# [Corpora-List] question as to MI and t score

Stefan Evert stefan.evert at uos.de
Thu Dec 15 18:04:00 CET 2005

Dear Helene,

I suppose your rationale is that since MI and t-score measure two
different aspects of collocations (MI not being sensitive to absolute
frequency per se, while t-score is very sensitive in this respect), if
both values are the same for "play - role" and "fight - battle", the
"collocational strength" should be the same in all respects. Is this
interpretation correct?

However, if both scores are the same for the two collocations, this
means simply that both the observed frequencies and the expected
frequencies of "play - role" and "fight - battle" are identical (you can
work this out relatively easily from equations, e.g. those given on
www.collocations.de/AM). While this doesn't indicate a difference in the
degree of collocation, of course, it no more "proves" that the
collocational strength is really identical than observing the same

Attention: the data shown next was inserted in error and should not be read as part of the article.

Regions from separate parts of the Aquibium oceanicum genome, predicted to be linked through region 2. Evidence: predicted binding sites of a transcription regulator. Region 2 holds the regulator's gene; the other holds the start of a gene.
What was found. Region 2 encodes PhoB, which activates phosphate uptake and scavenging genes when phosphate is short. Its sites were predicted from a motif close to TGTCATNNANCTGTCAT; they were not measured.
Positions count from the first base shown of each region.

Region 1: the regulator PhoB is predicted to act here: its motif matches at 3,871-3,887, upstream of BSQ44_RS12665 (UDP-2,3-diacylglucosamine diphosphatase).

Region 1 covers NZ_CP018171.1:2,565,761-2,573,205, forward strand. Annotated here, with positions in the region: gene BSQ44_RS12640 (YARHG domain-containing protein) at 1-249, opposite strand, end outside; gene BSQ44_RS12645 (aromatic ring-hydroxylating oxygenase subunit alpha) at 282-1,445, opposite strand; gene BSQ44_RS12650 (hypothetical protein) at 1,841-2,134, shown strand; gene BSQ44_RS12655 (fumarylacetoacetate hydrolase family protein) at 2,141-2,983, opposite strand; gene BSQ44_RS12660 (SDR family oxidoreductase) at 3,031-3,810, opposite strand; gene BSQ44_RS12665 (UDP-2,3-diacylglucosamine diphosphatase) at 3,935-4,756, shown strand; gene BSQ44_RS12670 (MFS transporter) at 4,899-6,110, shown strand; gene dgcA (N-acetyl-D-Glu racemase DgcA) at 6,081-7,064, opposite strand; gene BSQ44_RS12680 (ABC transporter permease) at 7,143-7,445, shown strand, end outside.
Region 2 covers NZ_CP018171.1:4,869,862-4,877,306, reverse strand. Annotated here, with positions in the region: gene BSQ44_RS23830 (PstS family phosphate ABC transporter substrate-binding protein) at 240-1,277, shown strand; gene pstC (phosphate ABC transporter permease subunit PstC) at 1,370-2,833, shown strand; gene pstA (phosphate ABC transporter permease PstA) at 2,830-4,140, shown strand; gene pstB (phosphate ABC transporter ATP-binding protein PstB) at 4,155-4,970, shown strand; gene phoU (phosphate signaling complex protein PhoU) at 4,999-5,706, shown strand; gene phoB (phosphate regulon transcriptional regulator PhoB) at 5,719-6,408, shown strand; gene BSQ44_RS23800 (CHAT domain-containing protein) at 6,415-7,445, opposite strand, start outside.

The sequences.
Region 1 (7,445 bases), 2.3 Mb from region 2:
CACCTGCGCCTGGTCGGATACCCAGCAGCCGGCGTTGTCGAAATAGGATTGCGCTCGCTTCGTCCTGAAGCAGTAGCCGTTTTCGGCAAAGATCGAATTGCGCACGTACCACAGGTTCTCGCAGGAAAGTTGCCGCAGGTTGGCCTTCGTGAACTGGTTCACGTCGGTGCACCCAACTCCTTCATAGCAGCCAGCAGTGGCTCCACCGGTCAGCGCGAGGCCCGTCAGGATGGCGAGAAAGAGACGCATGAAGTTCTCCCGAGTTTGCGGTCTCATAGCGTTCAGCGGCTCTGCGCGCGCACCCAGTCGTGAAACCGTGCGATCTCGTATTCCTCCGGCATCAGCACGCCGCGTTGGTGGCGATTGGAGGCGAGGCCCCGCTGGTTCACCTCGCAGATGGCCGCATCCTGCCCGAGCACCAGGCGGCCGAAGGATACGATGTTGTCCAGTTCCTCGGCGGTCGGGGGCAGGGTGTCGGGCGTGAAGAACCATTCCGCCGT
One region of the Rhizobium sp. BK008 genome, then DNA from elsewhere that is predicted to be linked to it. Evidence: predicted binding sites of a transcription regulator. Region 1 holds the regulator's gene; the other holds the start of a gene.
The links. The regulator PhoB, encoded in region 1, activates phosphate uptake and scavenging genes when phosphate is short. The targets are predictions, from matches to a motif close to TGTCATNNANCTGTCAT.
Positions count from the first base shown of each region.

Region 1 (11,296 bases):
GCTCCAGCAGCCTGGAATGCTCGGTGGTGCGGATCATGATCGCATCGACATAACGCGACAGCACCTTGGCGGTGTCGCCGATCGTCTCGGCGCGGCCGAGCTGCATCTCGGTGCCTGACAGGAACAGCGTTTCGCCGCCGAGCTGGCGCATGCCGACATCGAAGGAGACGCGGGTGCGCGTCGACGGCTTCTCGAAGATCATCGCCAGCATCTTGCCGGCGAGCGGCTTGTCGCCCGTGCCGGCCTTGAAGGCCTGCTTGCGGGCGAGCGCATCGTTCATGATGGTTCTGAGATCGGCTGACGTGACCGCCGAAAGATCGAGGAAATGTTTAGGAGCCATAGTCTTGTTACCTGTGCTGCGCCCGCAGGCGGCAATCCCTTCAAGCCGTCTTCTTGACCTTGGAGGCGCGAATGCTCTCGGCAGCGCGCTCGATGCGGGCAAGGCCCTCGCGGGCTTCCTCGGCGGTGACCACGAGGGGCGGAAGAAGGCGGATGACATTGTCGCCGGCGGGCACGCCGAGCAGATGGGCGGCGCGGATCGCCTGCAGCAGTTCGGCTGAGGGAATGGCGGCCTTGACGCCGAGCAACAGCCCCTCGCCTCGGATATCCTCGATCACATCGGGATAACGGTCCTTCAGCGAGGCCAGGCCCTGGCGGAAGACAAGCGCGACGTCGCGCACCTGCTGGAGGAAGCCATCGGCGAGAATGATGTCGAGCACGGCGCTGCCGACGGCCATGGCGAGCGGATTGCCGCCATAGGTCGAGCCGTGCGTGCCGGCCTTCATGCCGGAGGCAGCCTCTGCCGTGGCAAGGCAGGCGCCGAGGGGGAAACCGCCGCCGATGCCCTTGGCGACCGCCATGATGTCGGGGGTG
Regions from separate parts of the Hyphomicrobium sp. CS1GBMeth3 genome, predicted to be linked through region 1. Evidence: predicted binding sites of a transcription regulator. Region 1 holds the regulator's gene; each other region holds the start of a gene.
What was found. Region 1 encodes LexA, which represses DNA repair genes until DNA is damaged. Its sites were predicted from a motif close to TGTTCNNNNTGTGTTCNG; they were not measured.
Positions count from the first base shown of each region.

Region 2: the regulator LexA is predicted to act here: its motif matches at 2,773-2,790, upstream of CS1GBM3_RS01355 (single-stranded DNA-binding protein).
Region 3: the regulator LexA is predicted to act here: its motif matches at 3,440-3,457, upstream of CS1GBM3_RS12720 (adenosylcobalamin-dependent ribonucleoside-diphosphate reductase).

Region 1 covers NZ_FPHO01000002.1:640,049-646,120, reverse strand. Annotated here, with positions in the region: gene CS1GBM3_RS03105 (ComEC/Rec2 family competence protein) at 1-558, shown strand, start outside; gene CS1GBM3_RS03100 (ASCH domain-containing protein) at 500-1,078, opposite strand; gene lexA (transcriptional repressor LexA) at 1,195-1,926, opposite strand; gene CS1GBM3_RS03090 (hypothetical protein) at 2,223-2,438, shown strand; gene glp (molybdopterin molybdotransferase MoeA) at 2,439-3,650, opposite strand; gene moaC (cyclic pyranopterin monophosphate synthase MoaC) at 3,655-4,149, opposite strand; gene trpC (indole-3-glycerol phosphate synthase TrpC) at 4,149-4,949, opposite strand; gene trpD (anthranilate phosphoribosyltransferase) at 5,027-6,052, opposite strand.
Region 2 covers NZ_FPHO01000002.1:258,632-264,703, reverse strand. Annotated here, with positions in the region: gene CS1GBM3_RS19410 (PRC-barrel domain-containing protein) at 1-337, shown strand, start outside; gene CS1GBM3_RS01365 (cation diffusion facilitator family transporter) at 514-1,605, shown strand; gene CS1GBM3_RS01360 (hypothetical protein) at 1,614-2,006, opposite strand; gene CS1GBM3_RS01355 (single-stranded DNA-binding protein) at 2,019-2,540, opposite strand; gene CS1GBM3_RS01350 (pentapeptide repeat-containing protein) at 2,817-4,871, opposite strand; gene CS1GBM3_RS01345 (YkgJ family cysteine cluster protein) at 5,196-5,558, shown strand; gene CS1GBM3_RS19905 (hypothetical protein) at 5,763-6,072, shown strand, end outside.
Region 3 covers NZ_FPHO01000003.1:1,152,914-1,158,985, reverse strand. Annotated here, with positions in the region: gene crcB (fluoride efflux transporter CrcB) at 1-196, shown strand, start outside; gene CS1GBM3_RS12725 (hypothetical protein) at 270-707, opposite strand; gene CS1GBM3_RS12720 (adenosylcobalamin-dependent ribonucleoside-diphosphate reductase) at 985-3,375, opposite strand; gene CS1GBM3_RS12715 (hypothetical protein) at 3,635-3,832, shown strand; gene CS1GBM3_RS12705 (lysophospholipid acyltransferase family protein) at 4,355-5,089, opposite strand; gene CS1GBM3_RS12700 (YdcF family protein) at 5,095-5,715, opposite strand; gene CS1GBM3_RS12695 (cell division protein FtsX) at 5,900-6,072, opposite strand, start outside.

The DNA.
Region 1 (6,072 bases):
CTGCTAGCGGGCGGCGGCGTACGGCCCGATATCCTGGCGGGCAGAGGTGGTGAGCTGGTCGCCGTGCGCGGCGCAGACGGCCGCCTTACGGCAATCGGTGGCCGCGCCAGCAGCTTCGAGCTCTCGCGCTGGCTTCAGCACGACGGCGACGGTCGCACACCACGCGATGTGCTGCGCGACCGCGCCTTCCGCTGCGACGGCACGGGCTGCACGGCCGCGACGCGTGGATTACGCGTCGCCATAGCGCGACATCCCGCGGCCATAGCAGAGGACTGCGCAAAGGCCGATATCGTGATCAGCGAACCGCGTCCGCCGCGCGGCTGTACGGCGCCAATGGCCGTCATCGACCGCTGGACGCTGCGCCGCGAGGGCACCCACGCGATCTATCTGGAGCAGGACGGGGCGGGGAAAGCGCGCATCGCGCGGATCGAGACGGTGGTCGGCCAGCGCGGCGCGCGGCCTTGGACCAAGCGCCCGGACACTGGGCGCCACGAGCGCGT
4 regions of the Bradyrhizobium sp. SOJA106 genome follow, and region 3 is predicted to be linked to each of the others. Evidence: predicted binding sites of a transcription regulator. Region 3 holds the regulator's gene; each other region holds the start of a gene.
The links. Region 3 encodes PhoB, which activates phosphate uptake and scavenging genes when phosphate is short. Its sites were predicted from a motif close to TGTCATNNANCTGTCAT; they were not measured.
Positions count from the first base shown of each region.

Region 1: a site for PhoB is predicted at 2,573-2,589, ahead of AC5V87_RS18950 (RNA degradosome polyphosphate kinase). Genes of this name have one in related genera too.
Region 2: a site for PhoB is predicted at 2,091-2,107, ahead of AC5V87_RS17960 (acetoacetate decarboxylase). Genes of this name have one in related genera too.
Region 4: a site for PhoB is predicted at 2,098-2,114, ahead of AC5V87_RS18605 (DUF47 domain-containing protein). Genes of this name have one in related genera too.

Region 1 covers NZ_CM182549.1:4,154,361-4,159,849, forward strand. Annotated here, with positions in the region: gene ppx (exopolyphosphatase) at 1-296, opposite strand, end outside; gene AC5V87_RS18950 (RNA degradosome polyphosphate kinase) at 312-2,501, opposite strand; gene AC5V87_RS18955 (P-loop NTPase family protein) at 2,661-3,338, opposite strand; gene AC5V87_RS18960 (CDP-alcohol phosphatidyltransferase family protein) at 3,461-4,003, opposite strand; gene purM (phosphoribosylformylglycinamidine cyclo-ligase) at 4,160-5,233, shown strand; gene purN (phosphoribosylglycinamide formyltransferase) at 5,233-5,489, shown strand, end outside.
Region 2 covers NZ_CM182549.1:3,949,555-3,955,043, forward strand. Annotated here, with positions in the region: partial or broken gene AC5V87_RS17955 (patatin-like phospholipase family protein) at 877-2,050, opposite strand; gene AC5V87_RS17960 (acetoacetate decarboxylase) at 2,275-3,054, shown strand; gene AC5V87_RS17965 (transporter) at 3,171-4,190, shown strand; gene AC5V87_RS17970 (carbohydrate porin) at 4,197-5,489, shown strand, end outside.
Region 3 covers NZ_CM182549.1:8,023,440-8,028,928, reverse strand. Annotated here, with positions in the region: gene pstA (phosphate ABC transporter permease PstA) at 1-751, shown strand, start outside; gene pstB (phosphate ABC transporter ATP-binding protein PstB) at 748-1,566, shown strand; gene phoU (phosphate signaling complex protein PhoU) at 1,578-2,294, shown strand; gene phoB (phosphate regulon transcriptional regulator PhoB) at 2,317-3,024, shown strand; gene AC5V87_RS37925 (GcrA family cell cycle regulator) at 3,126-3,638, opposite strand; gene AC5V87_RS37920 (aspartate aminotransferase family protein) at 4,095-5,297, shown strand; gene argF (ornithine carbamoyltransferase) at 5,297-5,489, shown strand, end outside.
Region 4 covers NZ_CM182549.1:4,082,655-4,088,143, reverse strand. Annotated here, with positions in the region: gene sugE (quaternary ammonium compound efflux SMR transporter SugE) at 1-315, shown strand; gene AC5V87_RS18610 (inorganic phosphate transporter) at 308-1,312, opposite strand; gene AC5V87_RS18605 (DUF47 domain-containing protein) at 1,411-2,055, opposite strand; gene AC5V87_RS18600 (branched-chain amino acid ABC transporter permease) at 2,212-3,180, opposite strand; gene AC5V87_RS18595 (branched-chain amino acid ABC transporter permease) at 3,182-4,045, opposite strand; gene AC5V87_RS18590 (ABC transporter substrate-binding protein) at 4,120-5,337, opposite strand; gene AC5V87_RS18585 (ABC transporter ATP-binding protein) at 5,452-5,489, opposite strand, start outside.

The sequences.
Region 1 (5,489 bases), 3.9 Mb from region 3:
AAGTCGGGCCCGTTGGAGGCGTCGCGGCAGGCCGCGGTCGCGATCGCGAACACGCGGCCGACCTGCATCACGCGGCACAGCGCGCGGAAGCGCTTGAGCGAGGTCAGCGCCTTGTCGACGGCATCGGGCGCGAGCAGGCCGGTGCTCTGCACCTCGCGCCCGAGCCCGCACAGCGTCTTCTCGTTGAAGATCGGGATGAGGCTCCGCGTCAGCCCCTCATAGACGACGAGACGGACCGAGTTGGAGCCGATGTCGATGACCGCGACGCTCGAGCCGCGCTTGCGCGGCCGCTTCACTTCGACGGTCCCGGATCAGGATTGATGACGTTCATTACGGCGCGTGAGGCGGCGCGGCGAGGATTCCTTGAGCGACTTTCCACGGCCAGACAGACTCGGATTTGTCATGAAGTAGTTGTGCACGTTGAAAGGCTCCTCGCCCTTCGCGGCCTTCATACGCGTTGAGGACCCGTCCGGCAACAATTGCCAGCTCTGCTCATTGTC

frequency for a phenomenon in two different corpora proves anything
about that phenomenon in general – the observation may just as well be
due to the vagaries of sampling, especially when the frequencies are
very low.

What you can do is to rule out a large difference between the
collocational strengths of "play a role" and "fight a battle" with a
certain degree of statistical confidence. Working out exactly what upper
bounds on this difference one can assume with how much confidence is
almost as difficult as a mathematical problem as interpreting the
differences is as a linguistic problem (what does it really mean if the
difference in collocational strength is at most "1.7"??).

Best regards,
Stefan

>

>

> Imagine you have called up collocation listings for the node word

> lemmas "play" and "fight". In both lists, the association with for

> example the collocates "role" and "battle" has the exactly the same MI

> / t score. Can I assume that both collocations, i.e. "play a role" and

> "fight a battle" have the same "collocational strength", or is that a

> wrong assumption?

>

> Thanks,

> Helene